He saw, as I hoped he would, that folk music is a bridge we all walk upon.

Thank you Anthony, may the angels meet you halfway and escort your soul into heaven.

Jack White

Trinette L. Faint said...

Thank you Anthony for being you. For your generosity, wonderful spirit, warm heart, great smile and all the kindness you showed me. I am honored to have known you. Thank you for being you.

My love and sympathies to Max, Carolyn, and Hannah.

Jane Evans said...

I had never met Anthony when he called from Asheville, NC to ask me to join him next day to see where the soul of the film he wanted to make was set. He was certain that if I saw it I would understand and help him make Cold Mountain where and how he envisioned it. I flew there the next day and revelled in the beauty he found, and for a short time was blessed with sharing his magnificent vision and thrilled to be in a position to help bring it to life. It didn't take very long for the financial realities to interfere with the purity of his vision and for us execs to start hacking away at at it. I've always felt that I let him down by not fighting harder for him - even with his eloquent remarks about how Romania more closely represented the landscape of the 19th century south, without it's tatoo of superhighways and strip malls, even when he said these things, I knew that he was disappointed to have lost the soul of the story by having to shoot in Bucharest and Brasov. It pains me to have been a part of limiting his grandiloquent vision. At the same time, I think the film was beautiful - think of the amazing sequence when Ada sees Inman finally returning to her and how it couldn't have been more gorgeous anywhere. He had an
enlightened rationale about this - that creativity needed limits and boundaries to thrive.... but I still knew that he was disappointed and pissed off about it.

did he know how he touched everyone - everyone he worked with and made them feel important?
I remember the look on the face of an intern after he returned from having driven Anthony - like he was touched by an angel. He was not only amazed that Anthony talked to him, but that he was actually interested in him and engaged with him about his hopes and aspirations, and the kid came back floating on air feeling validated and inspired.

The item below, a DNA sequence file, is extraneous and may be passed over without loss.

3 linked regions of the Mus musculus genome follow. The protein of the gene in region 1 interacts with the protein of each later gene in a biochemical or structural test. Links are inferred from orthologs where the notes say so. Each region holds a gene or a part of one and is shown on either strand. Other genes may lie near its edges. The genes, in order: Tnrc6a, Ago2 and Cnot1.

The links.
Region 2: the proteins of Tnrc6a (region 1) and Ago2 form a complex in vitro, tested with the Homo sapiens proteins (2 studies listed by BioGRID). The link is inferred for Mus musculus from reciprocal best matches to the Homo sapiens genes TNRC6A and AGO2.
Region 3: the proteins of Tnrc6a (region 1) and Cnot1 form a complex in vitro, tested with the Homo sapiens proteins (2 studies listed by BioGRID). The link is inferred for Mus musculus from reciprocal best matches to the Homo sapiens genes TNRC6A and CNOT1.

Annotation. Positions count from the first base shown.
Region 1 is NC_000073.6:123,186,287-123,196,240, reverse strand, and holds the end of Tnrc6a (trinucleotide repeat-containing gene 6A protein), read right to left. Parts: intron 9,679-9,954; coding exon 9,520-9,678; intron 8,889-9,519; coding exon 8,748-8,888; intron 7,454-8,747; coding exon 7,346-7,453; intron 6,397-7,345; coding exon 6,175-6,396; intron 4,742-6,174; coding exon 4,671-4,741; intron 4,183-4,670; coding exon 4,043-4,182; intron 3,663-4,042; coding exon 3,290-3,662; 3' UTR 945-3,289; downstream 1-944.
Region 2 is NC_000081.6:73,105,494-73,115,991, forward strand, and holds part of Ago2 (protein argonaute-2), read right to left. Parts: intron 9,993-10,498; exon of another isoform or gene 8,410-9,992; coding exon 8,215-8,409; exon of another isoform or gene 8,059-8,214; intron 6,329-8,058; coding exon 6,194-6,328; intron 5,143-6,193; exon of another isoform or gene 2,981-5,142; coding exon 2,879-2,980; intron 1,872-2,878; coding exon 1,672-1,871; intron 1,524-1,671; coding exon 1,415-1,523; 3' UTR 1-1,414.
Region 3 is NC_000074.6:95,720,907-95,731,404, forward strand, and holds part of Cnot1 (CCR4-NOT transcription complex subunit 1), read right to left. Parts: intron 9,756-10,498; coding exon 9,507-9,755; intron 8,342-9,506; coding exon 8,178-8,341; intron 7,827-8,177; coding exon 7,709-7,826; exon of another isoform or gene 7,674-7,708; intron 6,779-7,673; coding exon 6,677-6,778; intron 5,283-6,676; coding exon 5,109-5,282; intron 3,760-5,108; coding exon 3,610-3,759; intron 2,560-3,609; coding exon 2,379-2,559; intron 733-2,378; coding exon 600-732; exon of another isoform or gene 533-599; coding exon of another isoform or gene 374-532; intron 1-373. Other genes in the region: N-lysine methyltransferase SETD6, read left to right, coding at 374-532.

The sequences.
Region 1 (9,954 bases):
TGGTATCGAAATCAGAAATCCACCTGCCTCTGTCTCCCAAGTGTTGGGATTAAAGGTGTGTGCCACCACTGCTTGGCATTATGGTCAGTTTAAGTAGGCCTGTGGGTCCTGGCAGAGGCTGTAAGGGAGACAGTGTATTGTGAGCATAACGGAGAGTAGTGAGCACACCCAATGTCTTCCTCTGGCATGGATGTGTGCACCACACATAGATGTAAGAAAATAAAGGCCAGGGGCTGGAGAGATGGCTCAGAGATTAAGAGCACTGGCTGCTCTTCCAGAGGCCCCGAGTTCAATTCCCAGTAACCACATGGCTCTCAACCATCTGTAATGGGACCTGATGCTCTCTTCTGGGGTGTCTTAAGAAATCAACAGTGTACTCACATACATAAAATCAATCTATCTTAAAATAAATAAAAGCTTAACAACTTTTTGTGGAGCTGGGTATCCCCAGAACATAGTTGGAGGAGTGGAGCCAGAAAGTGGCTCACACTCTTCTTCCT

For everyone he's touched, the power of his enlightened being will continue to spread expontentially.

Mike Gillespie said...

Anthony Minghella: Writer, Director, Producer, Musician and Bowling Champion

Most of us know Anthony as one or all of the first three titles above and there's no question he has made a most significant contribution to the British film industry as one of it's foremost ambassadors.

Perhaps less is known to of his extraordinary musical sensibilities and prowess on the bowling alley.....

Anthony Minghella: The Musician
I was fortunate to work with Anthony on his last two films as his Music Supervisor. Now, looking back, the idea that he needed any "Musical Supervision" seems laughable. Something I quickly learned about Anthony was that he knew his music. It was such an important component in his world that it influenced his writing; it provided him with another lens while shooting; it was a thread that ran right through his life and his creative process. And it wasn't just that he loved and understood how to use music - he made it. During the first sessions at Abbey Road recording the "Breaking & Entering" score and while the rest of us were still trying to figure out how this collaboration between Gabriel Yared and Underworld might work, Anthony, without even appearing to think about what he was doing, sat at a Piano and started to play and sing. He hadn't yet even witnessed Gabriel, Karl and Rick working together, but he seemed instinctively to know the language they were developing between them. I think the resulting soundtrack to that movie is perhaps one of his less recognised triumphs.

Anthony Minghella: The 10-pin Bowling Champion